Stones against Tanks: On US InterventionismSeptember 10, 2013 | Print |
Luis Miguel del Bahia
HAVANA TIMES — Just about any extreme measure was justified within the context of the Second World War and the Cold War. At the time, geopolitical interests in Europe, Africa and Asia were still being defined. Both the Soviet Union and the United States did what they had to do to swell their ranks.
In 1991, the The Belavezha Accords officially put an end to this era. Capitalism spread across the world and, with the exception of two or three nations, all became allies.
Until that moment, the world looked to the United States as the leader of the Western world and a champion of democracy and civil liberties. Today, the veil has been lifted and this image of the USA is deteriorating at breakneck speed.
From 91 on, the United States has intervened in countries that pose no danger to the all-powerful Western bloc, with and without the consent of the United Nations (whom they invoke at their convenience), and without there being an Axis of Evil lurking somewhere (as it would have us believe).
When the United States invaded Iraq, former Spanish President Jose Maria Aznar addressed the people to explain to them the need to support NATO, referring to the existence of nuclear weapons in the former land of Mesopotamia. Years later, he would be forced to admit that no such weapons ever existed.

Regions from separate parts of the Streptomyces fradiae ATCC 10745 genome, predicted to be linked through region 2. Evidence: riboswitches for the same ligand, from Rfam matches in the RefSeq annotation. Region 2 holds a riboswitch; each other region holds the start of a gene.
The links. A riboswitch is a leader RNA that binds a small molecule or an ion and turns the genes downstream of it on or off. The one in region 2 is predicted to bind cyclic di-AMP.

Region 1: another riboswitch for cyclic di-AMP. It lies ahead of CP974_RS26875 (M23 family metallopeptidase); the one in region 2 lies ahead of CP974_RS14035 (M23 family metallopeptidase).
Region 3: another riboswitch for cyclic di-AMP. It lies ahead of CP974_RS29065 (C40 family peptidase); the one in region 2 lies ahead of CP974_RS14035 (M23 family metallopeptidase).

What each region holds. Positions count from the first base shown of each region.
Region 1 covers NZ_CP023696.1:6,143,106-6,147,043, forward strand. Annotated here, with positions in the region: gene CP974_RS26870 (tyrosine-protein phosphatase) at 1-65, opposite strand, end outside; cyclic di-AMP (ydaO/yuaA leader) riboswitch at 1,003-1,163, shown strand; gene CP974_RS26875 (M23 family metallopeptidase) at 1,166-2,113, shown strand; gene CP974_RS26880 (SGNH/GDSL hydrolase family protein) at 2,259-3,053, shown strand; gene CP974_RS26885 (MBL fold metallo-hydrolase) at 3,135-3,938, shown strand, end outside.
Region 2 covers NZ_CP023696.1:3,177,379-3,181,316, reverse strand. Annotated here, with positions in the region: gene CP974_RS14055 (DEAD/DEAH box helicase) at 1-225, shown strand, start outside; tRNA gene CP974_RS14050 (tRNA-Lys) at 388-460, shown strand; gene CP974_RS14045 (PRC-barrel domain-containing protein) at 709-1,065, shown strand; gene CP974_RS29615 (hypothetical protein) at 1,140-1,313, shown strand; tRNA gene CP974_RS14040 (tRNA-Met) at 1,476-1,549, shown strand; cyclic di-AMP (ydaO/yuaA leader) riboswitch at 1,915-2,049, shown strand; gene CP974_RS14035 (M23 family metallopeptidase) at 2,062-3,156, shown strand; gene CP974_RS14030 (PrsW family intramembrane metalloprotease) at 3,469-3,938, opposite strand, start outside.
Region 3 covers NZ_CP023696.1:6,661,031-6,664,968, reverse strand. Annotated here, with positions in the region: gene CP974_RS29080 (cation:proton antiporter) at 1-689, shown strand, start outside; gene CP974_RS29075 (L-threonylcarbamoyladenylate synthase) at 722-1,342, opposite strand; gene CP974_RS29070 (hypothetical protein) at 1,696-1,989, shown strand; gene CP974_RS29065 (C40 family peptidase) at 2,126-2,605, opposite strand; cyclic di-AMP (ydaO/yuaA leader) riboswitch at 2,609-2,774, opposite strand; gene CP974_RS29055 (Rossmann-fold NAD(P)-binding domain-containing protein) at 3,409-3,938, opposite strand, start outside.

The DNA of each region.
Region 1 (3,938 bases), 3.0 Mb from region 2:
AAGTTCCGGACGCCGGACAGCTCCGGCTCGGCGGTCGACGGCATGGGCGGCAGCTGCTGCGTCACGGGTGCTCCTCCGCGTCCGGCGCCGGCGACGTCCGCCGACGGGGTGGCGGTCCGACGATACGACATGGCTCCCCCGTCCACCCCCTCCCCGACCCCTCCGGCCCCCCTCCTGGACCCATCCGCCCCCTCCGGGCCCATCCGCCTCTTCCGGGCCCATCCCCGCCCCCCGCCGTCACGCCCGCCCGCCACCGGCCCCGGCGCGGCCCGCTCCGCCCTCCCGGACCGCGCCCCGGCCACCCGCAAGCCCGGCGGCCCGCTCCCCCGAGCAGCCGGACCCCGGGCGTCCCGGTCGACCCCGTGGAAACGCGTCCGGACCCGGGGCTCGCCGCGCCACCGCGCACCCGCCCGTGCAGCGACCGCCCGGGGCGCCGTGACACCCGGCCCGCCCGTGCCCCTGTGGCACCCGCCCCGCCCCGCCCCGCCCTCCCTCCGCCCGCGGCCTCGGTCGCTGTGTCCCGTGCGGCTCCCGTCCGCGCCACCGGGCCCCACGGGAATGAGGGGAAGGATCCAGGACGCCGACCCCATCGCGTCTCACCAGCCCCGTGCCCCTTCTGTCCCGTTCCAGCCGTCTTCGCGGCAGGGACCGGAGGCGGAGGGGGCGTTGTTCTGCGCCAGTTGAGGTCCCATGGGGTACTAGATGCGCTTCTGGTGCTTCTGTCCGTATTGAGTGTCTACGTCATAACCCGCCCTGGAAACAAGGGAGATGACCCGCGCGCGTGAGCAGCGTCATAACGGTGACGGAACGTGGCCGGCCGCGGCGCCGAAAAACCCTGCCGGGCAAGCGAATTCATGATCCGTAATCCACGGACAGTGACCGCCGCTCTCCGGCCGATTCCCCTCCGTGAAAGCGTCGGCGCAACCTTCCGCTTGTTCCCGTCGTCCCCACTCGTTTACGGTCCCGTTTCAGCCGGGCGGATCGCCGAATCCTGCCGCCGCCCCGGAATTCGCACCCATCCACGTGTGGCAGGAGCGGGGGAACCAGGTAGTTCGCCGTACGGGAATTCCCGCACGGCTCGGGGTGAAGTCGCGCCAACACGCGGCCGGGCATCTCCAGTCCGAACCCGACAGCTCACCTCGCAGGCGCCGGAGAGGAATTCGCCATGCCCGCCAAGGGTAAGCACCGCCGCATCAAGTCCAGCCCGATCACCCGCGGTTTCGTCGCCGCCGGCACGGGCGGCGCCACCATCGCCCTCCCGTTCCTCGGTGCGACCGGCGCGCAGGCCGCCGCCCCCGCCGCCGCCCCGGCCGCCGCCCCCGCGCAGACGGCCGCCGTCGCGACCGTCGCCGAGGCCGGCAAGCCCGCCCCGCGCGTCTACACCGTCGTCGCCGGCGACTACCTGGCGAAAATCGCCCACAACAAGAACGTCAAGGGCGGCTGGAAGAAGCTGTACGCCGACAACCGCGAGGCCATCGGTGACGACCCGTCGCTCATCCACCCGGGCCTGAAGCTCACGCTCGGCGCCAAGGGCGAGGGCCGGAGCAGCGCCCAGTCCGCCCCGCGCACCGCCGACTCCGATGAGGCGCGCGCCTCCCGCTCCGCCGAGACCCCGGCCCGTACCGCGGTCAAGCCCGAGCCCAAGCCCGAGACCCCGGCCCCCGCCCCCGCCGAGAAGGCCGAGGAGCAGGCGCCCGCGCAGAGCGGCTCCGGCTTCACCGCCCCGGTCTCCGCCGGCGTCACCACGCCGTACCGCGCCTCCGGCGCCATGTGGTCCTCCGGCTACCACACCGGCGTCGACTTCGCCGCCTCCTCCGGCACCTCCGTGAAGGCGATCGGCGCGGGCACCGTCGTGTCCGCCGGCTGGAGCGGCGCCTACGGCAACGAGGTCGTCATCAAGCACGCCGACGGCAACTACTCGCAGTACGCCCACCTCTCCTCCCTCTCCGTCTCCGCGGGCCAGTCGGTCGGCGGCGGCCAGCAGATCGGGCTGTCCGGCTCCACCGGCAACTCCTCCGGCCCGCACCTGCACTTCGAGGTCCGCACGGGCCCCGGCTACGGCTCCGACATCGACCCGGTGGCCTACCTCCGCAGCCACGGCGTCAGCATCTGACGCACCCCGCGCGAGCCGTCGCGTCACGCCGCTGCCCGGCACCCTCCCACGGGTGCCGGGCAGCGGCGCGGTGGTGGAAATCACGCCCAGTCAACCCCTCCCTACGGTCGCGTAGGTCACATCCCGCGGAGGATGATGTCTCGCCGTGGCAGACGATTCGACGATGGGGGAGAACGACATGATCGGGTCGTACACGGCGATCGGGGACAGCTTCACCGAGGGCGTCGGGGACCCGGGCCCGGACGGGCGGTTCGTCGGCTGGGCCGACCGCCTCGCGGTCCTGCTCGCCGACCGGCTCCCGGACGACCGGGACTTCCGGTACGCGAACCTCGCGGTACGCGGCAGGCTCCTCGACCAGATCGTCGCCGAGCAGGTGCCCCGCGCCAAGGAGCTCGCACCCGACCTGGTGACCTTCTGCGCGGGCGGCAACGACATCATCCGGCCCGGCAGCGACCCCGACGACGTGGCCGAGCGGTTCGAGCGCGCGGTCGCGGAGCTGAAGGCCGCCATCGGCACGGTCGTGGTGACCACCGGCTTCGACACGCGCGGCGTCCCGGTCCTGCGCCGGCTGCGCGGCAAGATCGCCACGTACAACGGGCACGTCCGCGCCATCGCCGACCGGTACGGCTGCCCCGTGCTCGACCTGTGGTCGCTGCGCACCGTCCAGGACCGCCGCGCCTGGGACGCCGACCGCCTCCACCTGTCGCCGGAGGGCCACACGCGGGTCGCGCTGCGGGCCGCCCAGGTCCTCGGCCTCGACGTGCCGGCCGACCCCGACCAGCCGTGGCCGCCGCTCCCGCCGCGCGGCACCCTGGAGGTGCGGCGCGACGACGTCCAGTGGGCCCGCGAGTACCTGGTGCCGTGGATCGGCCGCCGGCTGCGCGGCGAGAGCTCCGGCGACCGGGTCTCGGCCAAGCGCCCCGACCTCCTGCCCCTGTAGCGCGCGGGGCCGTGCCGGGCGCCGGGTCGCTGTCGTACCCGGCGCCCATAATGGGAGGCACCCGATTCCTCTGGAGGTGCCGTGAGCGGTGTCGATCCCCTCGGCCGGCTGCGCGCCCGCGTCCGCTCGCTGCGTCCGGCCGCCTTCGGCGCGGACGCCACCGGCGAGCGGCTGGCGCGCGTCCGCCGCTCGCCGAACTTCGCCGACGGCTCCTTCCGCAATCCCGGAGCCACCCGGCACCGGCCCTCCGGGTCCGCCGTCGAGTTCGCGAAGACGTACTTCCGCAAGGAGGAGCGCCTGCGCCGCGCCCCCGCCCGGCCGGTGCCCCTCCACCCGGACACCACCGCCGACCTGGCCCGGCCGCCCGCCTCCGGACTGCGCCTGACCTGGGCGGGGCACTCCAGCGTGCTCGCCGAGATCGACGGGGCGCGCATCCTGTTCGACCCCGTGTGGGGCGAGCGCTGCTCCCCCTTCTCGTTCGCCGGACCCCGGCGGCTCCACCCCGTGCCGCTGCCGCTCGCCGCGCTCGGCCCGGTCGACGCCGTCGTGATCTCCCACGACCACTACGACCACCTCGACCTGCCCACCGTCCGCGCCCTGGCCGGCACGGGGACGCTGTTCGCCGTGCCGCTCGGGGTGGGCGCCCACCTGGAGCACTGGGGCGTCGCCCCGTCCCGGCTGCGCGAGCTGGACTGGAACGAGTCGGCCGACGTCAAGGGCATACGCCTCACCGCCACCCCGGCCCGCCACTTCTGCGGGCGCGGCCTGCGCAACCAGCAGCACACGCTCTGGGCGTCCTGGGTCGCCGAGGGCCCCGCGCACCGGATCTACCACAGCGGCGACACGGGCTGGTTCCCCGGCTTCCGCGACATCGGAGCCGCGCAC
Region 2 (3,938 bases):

Today, the unworthy Nobel Peace Prize laureate says he has seen no proof that the Syrian army is using chemical weapons. However, he is determined to send the BOTS over. Apparently, as happened in Japan in 45, they want to test a new toy in a real war scenario.
In the 40 years that tyrant Gadhafi was in power, he must have crushed a good number of popular uprisings. However, it was only the last one that convinced the West he was a dictator. Now, Syria has something worse in store: the US Army in front of a screen, killing people as though in a game.
The Egyptian army is opening fire on civilians with live munitions and breaking up rallies at public squares with brute force. But, when Israel seeks to strengthen its position in the region, no one speaks of tyranny or the abuse of power. They leave them be, so they can take care of their problems without any interference.
I also want to see the Middle East westernized, but you can’t do this by dropping bombs on people. When the smoke clears and the drones in the sky fly away, the mosques will open their doors again.